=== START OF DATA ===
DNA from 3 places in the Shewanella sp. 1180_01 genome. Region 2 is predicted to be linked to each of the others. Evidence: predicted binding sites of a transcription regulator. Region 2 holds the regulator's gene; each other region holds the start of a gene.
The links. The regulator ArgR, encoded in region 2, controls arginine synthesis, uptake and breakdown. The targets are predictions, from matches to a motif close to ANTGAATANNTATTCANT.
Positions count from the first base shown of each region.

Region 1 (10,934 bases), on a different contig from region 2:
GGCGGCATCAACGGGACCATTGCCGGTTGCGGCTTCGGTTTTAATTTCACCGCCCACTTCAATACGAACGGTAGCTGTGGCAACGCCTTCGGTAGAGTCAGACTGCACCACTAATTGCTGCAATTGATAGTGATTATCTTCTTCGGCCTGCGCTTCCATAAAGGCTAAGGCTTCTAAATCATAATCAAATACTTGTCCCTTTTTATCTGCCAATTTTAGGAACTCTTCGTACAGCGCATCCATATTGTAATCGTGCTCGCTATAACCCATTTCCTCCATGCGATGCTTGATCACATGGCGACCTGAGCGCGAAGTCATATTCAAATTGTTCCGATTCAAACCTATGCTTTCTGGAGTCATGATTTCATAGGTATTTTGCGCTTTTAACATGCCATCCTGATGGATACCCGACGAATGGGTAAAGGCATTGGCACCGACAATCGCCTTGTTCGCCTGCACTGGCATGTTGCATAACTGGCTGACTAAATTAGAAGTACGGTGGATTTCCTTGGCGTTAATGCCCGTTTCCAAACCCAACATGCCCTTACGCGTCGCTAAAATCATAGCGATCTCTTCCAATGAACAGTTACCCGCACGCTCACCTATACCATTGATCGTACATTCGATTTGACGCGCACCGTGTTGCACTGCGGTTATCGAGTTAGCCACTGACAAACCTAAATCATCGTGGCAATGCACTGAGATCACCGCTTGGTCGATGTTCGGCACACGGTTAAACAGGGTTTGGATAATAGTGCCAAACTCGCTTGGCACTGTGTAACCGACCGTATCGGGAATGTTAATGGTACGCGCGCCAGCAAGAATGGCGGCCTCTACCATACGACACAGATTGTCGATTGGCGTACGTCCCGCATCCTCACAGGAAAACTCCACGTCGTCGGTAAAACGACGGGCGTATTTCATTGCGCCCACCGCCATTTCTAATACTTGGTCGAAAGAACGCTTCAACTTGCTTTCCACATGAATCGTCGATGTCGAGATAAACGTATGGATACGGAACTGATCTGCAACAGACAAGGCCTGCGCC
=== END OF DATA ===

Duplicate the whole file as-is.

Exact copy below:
DNA from 3 places in the Shewanella sp. 1180_01 genome. Region 2 is predicted to be linked to each of the others. Evidence: predicted binding sites of a transcription regulator. Region 2 holds the regulator's gene; each other region holds the start of a gene.
The links. The regulator ArgR, encoded in region 2, controls arginine synthesis, uptake and breakdown. The targets are predictions, from matches to a motif close to ANTGAATANNTATTCANT.
Positions count from the first base shown of each region.

Region 1 (10,934 bases), on a different contig from region 2:
GGCGGCATCAACGGGACCATTGCCGGTTGCGGCTTCGGTTTTAATTTCACCGCCCACTTCAATACGAACGGTAGCTGTGGCAACGCCTTCGGTAGAGTCAGACTGCACCACTAATTGCTGCAATTGATAGTGATTATCTTCTTCGGCCTGCGCTTCCATAAAGGCTAAGGCTTCTAAATCATAATCAAATACTTGTCCCTTTTTATCTGCCAATTTTAGGAACTCTTCGTACAGCGCATCCATATTGTAATCGTGCTCGCTATAACCCATTTCCTCCATGCGATGCTTGATCACATGGCGACCTGAGCGCGAAGTCATATTCAAATTGTTCCGATTCAAACCTATGCTTTCTGGAGTCATGATTTCATAGGTATTTTGCGCTTTTAACATGCCATCCTGATGGATACCCGACGAATGGGTAAAGGCATTGGCACCGACAATCGCCTTGTTCGCCTGCACTGGCATGTTGCATAACTGGCTGACTAAATTAGAAGTACGGTGGATTTCCTTGGCGTTAATGCCCGTTTCCAAACCCAACATGCCCTTACGCGTCGCTAAAATCATAGCGATCTCTTCCAATGAACAGTTACCCGCACGCTCACCTATACCATTGATCGTACATTCGATTTGACGCGCACCGTGTTGCACTGCGGTTATCGAGTTAGCCACTGACAAACCTAAATCATCGTGGCAATGCACTGAGATCACCGCTTGGTCGATGTTCGGCACACGGTTAAACAGGGTTTGGATAATAGTGCCAAACTCGCTTGGCACTGTGTAACCGACCGTATCGGGAATGTTAATGGTACGCGCGCCAGCAAGAATGGCGGCCTCTACCATACGACACAGATTGTCGATTGGCGTACGTCCCGCATCCTCACAGGAAAACTCCACGTCGTCGGTAAAACGACGGGCGTATTTCATTGCGCCCACCGCCATTTCTAATACTTGGTCGAAAGAACGCTTCAACTTGCTTTCCACATGAATCGTCGATGTCGAGATAAACGTATGGATACGGAACTGATCTGCAACAGACAAGGCCTGCGCC